An extension of SSEN Transmission’s simulation, test and training center for high-voltage direct current (HVDC) systems is now open. The centre’s extension, located in Cumbernauld, Scotland, enables the energy industry to expand its collaborative capabilities in modeling and de-risking the use of HVDC converters, overhead lines and cables within the power grid in Great Britain.
Established in 2017, the National HVDC Center is the first facility of its kind in the UK and uses developing technology to test the use of HVDC on the GB transmission grid, which will be vital to supporting the UK’s offshore wind ambitions and Scotland and allow the transition. to zero net emissions.
HVDC is generally the most efficient way of transporting electricity over long distances, and is particularly beneficial for subsea transmission, which will be vital to bolstering GB’s grid to support connecting ScotWind projects and Britain’s broader offshore wind ambitions. GB, as described in the UK. British Government Energy Security Strategy.
The work carried out at the national HVDC hub will also support the delivery of the National Grid ESO’s Pathway to 2030 publication, confirming the need for over £7bn of transmission investment in the North of Scotland and enabling the progression of innovative projects. from Pathfinder through BEIS. ‘ Early Opportunities Review Work Stream of the Maritime Transmission Network.
The first tranche of Pathfinder projects includes SSEN Transmission’s new Aquila HVDC switching station project, a project in Peterhead that is a multi-vendor operation of a DC grid.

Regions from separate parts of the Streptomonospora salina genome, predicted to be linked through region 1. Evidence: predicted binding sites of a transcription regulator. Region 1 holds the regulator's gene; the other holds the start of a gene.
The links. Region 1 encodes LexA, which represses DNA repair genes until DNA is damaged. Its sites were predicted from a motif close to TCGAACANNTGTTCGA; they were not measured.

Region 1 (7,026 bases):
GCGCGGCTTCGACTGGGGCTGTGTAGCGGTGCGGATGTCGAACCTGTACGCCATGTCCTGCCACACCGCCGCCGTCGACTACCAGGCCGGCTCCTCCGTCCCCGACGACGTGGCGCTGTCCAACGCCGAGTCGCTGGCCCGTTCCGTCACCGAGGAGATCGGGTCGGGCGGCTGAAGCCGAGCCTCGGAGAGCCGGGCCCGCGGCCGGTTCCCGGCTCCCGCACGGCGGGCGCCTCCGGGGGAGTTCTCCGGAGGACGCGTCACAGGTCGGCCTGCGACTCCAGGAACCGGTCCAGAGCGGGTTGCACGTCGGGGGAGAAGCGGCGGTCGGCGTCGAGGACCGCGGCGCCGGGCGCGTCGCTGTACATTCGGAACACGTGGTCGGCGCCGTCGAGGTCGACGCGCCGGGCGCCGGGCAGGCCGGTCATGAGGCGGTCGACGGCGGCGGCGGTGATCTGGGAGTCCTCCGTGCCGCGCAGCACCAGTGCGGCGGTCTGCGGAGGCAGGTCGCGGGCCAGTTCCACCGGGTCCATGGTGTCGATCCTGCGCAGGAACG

Through the use of computer simulators, which model the electrical grid in real time, and replicate the control systems of different HVDC providers, the facility enables electricity transmission owners and operators, providers, developers, and academic institutions around the world to world to study the impact that complex HVDC systems can have. to have. This can help identify and mitigate any risks in a secure test environment before the technology goes live on the network.
The extension to the centre, which was officially opened by UK Government Minister Malcolm Offord, will allow the center to further its expertise and excellence in this field, paving the way for pioneering technological advances and cementing Scotland and the UK’s place United as international leaders. in HVDC technology.
“The National HVDC Center in Cumbernauld is playing a critical role in the UK’s transition to net zero, creating innovative and more efficient electricity networks of the future. As we connect the renewable energy needed to enable this transition at scale and pace, the requirement for HVDC technology will increase substantially to meet the UK Government’s 50 GW offshore wind target by 2030 and support implementation of the strategy. of British energy security,” said Rob McDonald, Managing Director of SSEN Transmission.
“As the UK government focuses on building a clean, local energy grid, the expansion of this facility will take us further down the path to net zero, helping to bring more renewable energy to homes and businesses across the globe. the whole of the UK,” said the UK Government Minister. for Scotland Malcolm Offord.
To date, the center has played a crucial role in the development of SSEN Transmission’s HVDC technology projects in the north of Scotland, such as the Caithness-Moray submarine transmission link and the Shetland HVDC link, which is currently under construction. and will connect the Shetland Isles to the UK mainland power grid.